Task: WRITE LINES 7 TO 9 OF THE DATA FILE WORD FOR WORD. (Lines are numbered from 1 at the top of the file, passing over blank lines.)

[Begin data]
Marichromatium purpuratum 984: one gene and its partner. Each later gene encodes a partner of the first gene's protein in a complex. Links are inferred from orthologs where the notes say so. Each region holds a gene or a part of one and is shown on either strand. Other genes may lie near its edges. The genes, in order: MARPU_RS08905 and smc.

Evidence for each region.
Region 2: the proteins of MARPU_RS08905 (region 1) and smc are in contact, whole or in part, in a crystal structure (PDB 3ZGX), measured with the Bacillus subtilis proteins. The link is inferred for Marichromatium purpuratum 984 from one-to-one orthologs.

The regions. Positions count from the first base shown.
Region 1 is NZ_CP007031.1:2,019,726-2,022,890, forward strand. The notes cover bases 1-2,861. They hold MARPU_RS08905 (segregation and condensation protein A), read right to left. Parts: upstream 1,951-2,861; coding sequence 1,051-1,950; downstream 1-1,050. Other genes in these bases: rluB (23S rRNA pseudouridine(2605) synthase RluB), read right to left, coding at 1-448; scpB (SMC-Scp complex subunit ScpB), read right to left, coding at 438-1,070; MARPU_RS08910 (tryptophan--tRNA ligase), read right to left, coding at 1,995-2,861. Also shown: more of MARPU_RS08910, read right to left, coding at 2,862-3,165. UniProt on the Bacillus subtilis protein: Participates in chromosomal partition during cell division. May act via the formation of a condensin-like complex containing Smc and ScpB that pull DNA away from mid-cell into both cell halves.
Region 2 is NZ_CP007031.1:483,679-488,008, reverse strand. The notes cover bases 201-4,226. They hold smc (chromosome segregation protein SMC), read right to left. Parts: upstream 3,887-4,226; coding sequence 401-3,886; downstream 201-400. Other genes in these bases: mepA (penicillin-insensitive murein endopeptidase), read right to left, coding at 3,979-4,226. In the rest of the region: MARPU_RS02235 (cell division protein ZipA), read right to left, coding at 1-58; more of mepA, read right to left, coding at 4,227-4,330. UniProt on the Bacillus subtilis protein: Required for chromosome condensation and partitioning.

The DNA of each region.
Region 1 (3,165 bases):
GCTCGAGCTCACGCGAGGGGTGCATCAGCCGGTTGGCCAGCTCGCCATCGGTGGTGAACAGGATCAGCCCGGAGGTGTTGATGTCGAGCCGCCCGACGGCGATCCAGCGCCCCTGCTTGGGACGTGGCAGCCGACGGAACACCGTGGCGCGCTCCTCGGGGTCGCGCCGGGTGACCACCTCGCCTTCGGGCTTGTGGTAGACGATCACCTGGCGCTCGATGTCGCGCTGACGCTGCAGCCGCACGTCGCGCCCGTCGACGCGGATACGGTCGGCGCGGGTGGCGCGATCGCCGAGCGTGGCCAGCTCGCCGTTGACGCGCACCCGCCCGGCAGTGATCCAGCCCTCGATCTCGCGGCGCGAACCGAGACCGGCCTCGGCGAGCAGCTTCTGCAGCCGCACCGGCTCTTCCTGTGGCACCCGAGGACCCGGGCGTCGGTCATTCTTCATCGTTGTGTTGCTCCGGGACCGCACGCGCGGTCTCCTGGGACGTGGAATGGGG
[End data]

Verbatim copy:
The DNA of each region.
Region 1 (3,165 bases):
GCTCGAGCTCACGCGAGGGGTGCATCAGCCGGTTGGCCAGCTCGCCATCGGTGGTGAACAGGATCAGCCCGGAGGTGTTGATGTCGAGCCGCCCGACGGCGATCCAGCGCCCCTGCTTGGGACGTGGCAGCCGACGGAACACCGTGGCGCGCTCCTCGGGGTCGCGCCGGGTGACCACCTCGCCTTCGGGCTTGTGGTAGACGATCACCTGGCGCTCGATGTCGCGCTGACGCTGCAGCCGCACGTCGCGCCCGTCGACGCGGATACGGTCGGCGCGGGTGGCGCGATCGCCGAGCGTGGCCAGCTCGCCGTTGACGCGCACCCGCCCGGCAGTGATCCAGCCCTCGATCTCGCGGCGCGAACCGAGACCGGCCTCGGCGAGCAGCTTCTGCAGCCGCACCGGCTCTTCCTGTGGCACCCGAGGACCCGGGCGTCGGTCATTCTTCATCGTTGTGTTGCTCCGGGACCGCACGCGCGGTCTCCTGGGACGTGGAATGGGG